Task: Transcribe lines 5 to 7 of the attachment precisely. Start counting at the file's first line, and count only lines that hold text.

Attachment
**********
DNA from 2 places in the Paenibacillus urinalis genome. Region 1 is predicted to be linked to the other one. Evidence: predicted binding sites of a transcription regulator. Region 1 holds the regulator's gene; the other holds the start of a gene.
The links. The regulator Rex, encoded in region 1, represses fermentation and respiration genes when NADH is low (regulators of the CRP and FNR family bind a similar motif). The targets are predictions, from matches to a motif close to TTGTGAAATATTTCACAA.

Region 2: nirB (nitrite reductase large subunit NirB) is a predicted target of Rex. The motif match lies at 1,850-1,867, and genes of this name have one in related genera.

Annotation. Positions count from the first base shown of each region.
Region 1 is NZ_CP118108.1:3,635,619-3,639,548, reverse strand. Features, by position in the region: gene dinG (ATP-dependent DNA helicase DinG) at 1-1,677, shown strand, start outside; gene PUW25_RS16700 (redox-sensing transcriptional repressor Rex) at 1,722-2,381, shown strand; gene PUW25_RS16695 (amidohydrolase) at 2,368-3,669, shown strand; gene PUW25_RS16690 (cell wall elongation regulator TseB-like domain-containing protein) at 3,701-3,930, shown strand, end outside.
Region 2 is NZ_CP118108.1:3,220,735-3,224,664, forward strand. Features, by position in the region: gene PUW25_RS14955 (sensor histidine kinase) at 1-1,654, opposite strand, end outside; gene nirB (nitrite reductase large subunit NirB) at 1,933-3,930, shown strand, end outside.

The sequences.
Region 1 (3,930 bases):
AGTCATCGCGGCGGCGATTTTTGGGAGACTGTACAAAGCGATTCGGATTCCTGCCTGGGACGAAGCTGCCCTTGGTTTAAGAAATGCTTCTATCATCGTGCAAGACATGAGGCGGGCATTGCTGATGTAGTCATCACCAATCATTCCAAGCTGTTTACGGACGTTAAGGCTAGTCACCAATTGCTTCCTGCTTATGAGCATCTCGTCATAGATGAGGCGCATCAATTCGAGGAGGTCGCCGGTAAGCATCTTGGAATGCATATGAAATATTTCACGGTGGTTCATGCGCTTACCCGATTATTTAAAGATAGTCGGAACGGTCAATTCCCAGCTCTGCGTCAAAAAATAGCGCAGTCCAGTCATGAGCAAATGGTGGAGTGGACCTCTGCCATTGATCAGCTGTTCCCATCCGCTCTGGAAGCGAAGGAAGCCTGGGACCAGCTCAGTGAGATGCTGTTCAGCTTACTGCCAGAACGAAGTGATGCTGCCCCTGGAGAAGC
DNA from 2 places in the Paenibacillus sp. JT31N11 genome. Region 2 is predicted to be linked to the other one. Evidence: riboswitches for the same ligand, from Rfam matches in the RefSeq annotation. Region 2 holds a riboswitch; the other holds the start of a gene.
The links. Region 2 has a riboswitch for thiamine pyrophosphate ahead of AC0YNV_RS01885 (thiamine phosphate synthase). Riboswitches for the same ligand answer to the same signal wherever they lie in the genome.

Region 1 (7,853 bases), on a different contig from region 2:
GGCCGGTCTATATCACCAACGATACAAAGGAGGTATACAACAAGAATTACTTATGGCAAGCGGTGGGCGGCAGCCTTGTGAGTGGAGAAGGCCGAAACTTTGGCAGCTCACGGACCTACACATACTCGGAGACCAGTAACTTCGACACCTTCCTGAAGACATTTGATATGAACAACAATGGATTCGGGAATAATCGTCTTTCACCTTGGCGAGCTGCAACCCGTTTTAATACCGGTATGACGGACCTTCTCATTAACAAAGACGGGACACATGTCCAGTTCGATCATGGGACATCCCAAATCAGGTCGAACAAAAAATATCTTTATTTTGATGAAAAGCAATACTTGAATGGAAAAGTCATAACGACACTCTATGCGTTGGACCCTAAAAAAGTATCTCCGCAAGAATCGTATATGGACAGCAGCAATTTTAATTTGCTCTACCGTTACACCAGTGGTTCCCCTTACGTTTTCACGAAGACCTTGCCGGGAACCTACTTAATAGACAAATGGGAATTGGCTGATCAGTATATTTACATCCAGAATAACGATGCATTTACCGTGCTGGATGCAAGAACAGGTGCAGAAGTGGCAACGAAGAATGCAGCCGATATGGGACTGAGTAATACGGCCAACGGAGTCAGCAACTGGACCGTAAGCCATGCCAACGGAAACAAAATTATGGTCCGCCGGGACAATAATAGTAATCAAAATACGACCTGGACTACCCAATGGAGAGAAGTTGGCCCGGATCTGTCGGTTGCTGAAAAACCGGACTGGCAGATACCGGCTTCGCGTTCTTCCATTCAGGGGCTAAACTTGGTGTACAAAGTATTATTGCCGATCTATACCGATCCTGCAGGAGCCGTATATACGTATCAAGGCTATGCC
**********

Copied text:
Region 1 is NZ_CP118108.1:3,635,619-3,639,548, reverse strand. Features, by position in the region: gene dinG (ATP-dependent DNA helicase DinG) at 1-1,677, shown strand, start outside; gene PUW25_RS16700 (redox-sensing transcriptional repressor Rex) at 1,722-2,381, shown strand; gene PUW25_RS16695 (amidohydrolase) at 2,368-3,669, shown strand; gene PUW25_RS16690 (cell wall elongation regulator TseB-like domain-containing protein) at 3,701-3,930, shown strand, end outside.
Region 2 is NZ_CP118108.1:3,220,735-3,224,664, forward strand. Features, by position in the region: gene PUW25_RS14955 (sensor histidine kinase) at 1-1,654, opposite strand, end outside; gene nirB (nitrite reductase large subunit NirB) at 1,933-3,930, shown strand, end outside.

The sequences.